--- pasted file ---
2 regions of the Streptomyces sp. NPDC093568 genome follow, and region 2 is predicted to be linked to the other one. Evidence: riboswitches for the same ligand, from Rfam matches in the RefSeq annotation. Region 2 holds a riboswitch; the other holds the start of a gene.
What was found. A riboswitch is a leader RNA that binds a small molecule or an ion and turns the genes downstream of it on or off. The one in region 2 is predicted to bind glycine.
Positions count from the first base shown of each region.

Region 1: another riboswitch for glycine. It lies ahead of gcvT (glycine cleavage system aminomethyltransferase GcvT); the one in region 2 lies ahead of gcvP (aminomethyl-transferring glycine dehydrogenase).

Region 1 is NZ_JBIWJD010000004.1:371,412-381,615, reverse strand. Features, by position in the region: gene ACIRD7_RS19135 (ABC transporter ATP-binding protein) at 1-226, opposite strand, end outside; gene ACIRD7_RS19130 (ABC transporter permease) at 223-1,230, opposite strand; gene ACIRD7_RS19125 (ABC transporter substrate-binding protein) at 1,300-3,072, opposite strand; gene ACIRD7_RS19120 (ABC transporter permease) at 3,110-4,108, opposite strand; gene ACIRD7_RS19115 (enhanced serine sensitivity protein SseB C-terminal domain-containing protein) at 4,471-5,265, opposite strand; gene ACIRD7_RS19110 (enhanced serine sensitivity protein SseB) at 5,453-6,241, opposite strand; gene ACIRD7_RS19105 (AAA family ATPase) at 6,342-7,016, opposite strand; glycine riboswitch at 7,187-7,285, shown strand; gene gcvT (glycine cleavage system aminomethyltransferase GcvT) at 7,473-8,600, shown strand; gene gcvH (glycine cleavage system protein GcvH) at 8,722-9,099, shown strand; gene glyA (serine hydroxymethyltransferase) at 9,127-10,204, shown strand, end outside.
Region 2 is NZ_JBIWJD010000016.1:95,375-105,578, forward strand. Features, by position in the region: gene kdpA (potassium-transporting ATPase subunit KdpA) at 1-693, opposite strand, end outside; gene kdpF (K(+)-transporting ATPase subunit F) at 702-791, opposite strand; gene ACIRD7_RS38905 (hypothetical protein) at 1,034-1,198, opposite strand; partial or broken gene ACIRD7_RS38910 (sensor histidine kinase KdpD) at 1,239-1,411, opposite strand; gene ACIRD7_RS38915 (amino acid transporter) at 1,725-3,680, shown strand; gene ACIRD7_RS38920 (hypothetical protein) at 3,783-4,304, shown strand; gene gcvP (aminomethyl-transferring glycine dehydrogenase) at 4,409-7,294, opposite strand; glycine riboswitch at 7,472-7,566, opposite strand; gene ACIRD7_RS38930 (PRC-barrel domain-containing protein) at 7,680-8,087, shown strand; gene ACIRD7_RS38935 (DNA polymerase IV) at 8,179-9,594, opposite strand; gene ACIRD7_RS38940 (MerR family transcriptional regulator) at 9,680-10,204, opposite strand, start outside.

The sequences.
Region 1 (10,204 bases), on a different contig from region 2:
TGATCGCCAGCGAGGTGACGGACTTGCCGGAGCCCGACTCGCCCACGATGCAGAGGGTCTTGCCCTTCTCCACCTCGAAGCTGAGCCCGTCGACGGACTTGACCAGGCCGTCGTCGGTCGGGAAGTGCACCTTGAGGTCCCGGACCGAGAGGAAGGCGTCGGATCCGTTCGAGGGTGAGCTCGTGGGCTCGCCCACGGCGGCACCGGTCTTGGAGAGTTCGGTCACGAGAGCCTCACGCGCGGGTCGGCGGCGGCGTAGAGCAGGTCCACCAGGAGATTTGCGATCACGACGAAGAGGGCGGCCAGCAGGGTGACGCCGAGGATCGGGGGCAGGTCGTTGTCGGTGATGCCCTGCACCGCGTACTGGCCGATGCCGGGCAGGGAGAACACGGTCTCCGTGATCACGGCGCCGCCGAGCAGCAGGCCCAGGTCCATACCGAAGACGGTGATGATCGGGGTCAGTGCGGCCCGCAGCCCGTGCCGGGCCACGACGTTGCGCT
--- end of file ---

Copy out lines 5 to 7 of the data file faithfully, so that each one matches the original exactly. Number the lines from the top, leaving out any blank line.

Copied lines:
Region 1 is NZ_JBIWJD010000004.1:371,412-381,615, reverse strand. Features, by position in the region: gene ACIRD7_RS19135 (ABC transporter ATP-binding protein) at 1-226, opposite strand, end outside; gene ACIRD7_RS19130 (ABC transporter permease) at 223-1,230, opposite strand; gene ACIRD7_RS19125 (ABC transporter substrate-binding protein) at 1,300-3,072, opposite strand; gene ACIRD7_RS19120 (ABC transporter permease) at 3,110-4,108, opposite strand; gene ACIRD7_RS19115 (enhanced serine sensitivity protein SseB C-terminal domain-containing protein) at 4,471-5,265, opposite strand; gene ACIRD7_RS19110 (enhanced serine sensitivity protein SseB) at 5,453-6,241, opposite strand; gene ACIRD7_RS19105 (AAA family ATPase) at 6,342-7,016, opposite strand; glycine riboswitch at 7,187-7,285, shown strand; gene gcvT (glycine cleavage system aminomethyltransferase GcvT) at 7,473-8,600, shown strand; gene gcvH (glycine cleavage system protein GcvH) at 8,722-9,099, shown strand; gene glyA (serine hydroxymethyltransferase) at 9,127-10,204, shown strand, end outside.
Region 2 is NZ_JBIWJD010000016.1:95,375-105,578, forward strand. Features, by position in the region: gene kdpA (potassium-transporting ATPase subunit KdpA) at 1-693, opposite strand, end outside; gene kdpF (K(+)-transporting ATPase subunit F) at 702-791, opposite strand; gene ACIRD7_RS38905 (hypothetical protein) at 1,034-1,198, opposite strand; partial or broken gene ACIRD7_RS38910 (sensor histidine kinase KdpD) at 1,239-1,411, opposite strand; gene ACIRD7_RS38915 (amino acid transporter) at 1,725-3,680, shown strand; gene ACIRD7_RS38920 (hypothetical protein) at 3,783-4,304, shown strand; gene gcvP (aminomethyl-transferring glycine dehydrogenase) at 4,409-7,294, opposite strand; glycine riboswitch at 7,472-7,566, opposite strand; gene ACIRD7_RS38930 (PRC-barrel domain-containing protein) at 7,680-8,087, shown strand; gene ACIRD7_RS38935 (DNA polymerase IV) at 8,179-9,594, opposite strand; gene ACIRD7_RS38940 (MerR family transcriptional regulator) at 9,680-10,204, opposite strand, start outside.

The sequences.